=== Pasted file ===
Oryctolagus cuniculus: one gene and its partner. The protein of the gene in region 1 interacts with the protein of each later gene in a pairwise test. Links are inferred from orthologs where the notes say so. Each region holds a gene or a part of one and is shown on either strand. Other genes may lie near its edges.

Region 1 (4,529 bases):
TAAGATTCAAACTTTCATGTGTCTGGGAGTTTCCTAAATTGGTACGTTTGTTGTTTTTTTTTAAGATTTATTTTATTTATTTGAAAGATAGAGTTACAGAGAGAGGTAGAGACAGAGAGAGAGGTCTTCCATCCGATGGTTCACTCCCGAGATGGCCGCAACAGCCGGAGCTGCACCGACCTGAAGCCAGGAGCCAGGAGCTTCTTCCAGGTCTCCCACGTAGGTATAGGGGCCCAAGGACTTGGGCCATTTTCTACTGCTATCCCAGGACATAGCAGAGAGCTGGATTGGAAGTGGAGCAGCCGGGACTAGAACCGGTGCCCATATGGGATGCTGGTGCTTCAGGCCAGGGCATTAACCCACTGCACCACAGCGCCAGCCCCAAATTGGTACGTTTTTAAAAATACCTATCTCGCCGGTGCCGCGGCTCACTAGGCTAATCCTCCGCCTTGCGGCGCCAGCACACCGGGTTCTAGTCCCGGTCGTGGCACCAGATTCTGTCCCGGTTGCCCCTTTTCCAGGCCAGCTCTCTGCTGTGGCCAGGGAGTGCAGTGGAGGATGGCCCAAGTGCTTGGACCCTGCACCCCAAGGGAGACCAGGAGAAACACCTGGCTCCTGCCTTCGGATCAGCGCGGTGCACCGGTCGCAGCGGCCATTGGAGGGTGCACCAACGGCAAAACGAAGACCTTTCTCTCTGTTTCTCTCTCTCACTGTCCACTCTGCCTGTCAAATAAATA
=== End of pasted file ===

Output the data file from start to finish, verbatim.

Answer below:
Oryctolagus cuniculus: one gene and its partner. The protein of the gene in region 1 interacts with the protein of each later gene in a pairwise test. Links are inferred from orthologs where the notes say so. Each region holds a gene or a part of one and is shown on either strand. Other genes may lie near its edges.

Region 1 (4,529 bases):
TAAGATTCAAACTTTCATGTGTCTGGGAGTTTCCTAAATTGGTACGTTTGTTGTTTTTTTTTAAGATTTATTTTATTTATTTGAAAGATAGAGTTACAGAGAGAGGTAGAGACAGAGAGAGAGGTCTTCCATCCGATGGTTCACTCCCGAGATGGCCGCAACAGCCGGAGCTGCACCGACCTGAAGCCAGGAGCCAGGAGCTTCTTCCAGGTCTCCCACGTAGGTATAGGGGCCCAAGGACTTGGGCCATTTTCTACTGCTATCCCAGGACATAGCAGAGAGCTGGATTGGAAGTGGAGCAGCCGGGACTAGAACCGGTGCCCATATGGGATGCTGGTGCTTCAGGCCAGGGCATTAACCCACTGCACCACAGCGCCAGCCCCAAATTGGTACGTTTTTAAAAATACCTATCTCGCCGGTGCCGCGGCTCACTAGGCTAATCCTCCGCCTTGCGGCGCCAGCACACCGGGTTCTAGTCCCGGTCGTGGCACCAGATTCTGTCCCGGTTGCCCCTTTTCCAGGCCAGCTCTCTGCTGTGGCCAGGGAGTGCAGTGGAGGATGGCCCAAGTGCTTGGACCCTGCACCCCAAGGGAGACCAGGAGAAACACCTGGCTCCTGCCTTCGGATCAGCGCGGTGCACCGGTCGCAGCGGCCATTGGAGGGTGCACCAACGGCAAAACGAAGACCTTTCTCTCTGTTTCTCTCTCTCACTGTCCACTCTGCCTGTCAAATAAATA